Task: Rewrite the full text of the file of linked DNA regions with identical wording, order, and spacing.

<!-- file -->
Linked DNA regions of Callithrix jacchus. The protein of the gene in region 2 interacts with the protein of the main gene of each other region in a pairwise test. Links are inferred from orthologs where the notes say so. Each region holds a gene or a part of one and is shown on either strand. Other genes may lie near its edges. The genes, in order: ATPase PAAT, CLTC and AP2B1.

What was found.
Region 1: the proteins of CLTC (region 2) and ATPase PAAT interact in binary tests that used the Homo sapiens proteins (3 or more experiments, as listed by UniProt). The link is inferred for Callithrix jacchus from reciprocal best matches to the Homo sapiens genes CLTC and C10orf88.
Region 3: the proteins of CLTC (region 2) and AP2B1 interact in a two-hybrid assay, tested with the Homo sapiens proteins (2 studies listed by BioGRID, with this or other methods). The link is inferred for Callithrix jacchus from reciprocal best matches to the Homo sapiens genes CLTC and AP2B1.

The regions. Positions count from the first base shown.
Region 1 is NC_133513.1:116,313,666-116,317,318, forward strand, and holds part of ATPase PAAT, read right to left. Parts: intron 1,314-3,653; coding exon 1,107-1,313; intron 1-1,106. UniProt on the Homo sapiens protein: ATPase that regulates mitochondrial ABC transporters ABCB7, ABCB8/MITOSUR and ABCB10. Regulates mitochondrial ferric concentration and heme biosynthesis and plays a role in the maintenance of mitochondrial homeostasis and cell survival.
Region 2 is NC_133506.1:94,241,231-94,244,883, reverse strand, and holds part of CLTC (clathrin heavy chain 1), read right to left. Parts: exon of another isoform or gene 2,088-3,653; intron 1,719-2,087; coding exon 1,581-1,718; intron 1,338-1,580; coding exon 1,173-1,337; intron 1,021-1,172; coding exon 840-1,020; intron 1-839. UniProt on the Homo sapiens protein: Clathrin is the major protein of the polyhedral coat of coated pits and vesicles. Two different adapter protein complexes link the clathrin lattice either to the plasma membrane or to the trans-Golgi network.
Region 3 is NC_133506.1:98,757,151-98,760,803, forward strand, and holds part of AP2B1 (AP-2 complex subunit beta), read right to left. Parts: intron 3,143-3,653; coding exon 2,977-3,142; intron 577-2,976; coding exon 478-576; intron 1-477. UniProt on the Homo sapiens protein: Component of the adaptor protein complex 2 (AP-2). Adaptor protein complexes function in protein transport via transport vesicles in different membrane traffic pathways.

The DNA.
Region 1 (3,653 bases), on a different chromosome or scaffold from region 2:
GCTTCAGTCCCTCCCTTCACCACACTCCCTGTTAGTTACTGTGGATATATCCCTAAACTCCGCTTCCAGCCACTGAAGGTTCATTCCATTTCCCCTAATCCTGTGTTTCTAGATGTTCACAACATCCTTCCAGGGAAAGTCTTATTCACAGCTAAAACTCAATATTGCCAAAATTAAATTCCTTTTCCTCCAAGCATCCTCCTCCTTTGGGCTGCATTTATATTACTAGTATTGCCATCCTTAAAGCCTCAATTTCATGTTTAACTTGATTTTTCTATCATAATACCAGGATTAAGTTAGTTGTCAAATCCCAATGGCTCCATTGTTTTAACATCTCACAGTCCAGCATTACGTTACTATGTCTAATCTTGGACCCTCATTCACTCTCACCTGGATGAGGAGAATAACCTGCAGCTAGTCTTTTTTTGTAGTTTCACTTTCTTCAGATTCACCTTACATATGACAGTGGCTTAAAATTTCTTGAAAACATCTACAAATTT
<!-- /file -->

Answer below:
Linked DNA regions of Callithrix jacchus. The protein of the gene in region 2 interacts with the protein of the main gene of each other region in a pairwise test. Links are inferred from orthologs where the notes say so. Each region holds a gene or a part of one and is shown on either strand. Other genes may lie near its edges. The genes, in order: ATPase PAAT, CLTC and AP2B1.

What was found.
Region 1: the proteins of CLTC (region 2) and ATPase PAAT interact in binary tests that used the Homo sapiens proteins (3 or more experiments, as listed by UniProt). The link is inferred for Callithrix jacchus from reciprocal best matches to the Homo sapiens genes CLTC and C10orf88.
Region 3: the proteins of CLTC (region 2) and AP2B1 interact in a two-hybrid assay, tested with the Homo sapiens proteins (2 studies listed by BioGRID, with this or other methods). The link is inferred for Callithrix jacchus from reciprocal best matches to the Homo sapiens genes CLTC and AP2B1.

The regions. Positions count from the first base shown.
Region 1 is NC_133513.1:116,313,666-116,317,318, forward strand, and holds part of ATPase PAAT, read right to left. Parts: intron 1,314-3,653; coding exon 1,107-1,313; intron 1-1,106. UniProt on the Homo sapiens protein: ATPase that regulates mitochondrial ABC transporters ABCB7, ABCB8/MITOSUR and ABCB10. Regulates mitochondrial ferric concentration and heme biosynthesis and plays a role in the maintenance of mitochondrial homeostasis and cell survival.
Region 2 is NC_133506.1:94,241,231-94,244,883, reverse strand, and holds part of CLTC (clathrin heavy chain 1), read right to left. Parts: exon of another isoform or gene 2,088-3,653; intron 1,719-2,087; coding exon 1,581-1,718; intron 1,338-1,580; coding exon 1,173-1,337; intron 1,021-1,172; coding exon 840-1,020; intron 1-839. UniProt on the Homo sapiens protein: Clathrin is the major protein of the polyhedral coat of coated pits and vesicles. Two different adapter protein complexes link the clathrin lattice either to the plasma membrane or to the trans-Golgi network.
Region 3 is NC_133506.1:98,757,151-98,760,803, forward strand, and holds part of AP2B1 (AP-2 complex subunit beta), read right to left. Parts: intron 3,143-3,653; coding exon 2,977-3,142; intron 577-2,976; coding exon 478-576; intron 1-477. UniProt on the Homo sapiens protein: Component of the adaptor protein complex 2 (AP-2). Adaptor protein complexes function in protein transport via transport vesicles in different membrane traffic pathways.

The DNA.
Region 1 (3,653 bases), on a different chromosome or scaffold from region 2:
GCTTCAGTCCCTCCCTTCACCACACTCCCTGTTAGTTACTGTGGATATATCCCTAAACTCCGCTTCCAGCCACTGAAGGTTCATTCCATTTCCCCTAATCCTGTGTTTCTAGATGTTCACAACATCCTTCCAGGGAAAGTCTTATTCACAGCTAAAACTCAATATTGCCAAAATTAAATTCCTTTTCCTCCAAGCATCCTCCTCCTTTGGGCTGCATTTATATTACTAGTATTGCCATCCTTAAAGCCTCAATTTCATGTTTAACTTGATTTTTCTATCATAATACCAGGATTAAGTTAGTTGTCAAATCCCAATGGCTCCATTGTTTTAACATCTCACAGTCCAGCATTACGTTACTATGTCTAATCTTGGACCCTCATTCACTCTCACCTGGATGAGGAGAATAACCTGCAGCTAGTCTTTTTTTGTAGTTTCACTTTCTTCAGATTCACCTTACATATGACAGTGGCTTAAAATTTCTTGAAAACATCTACAAATTT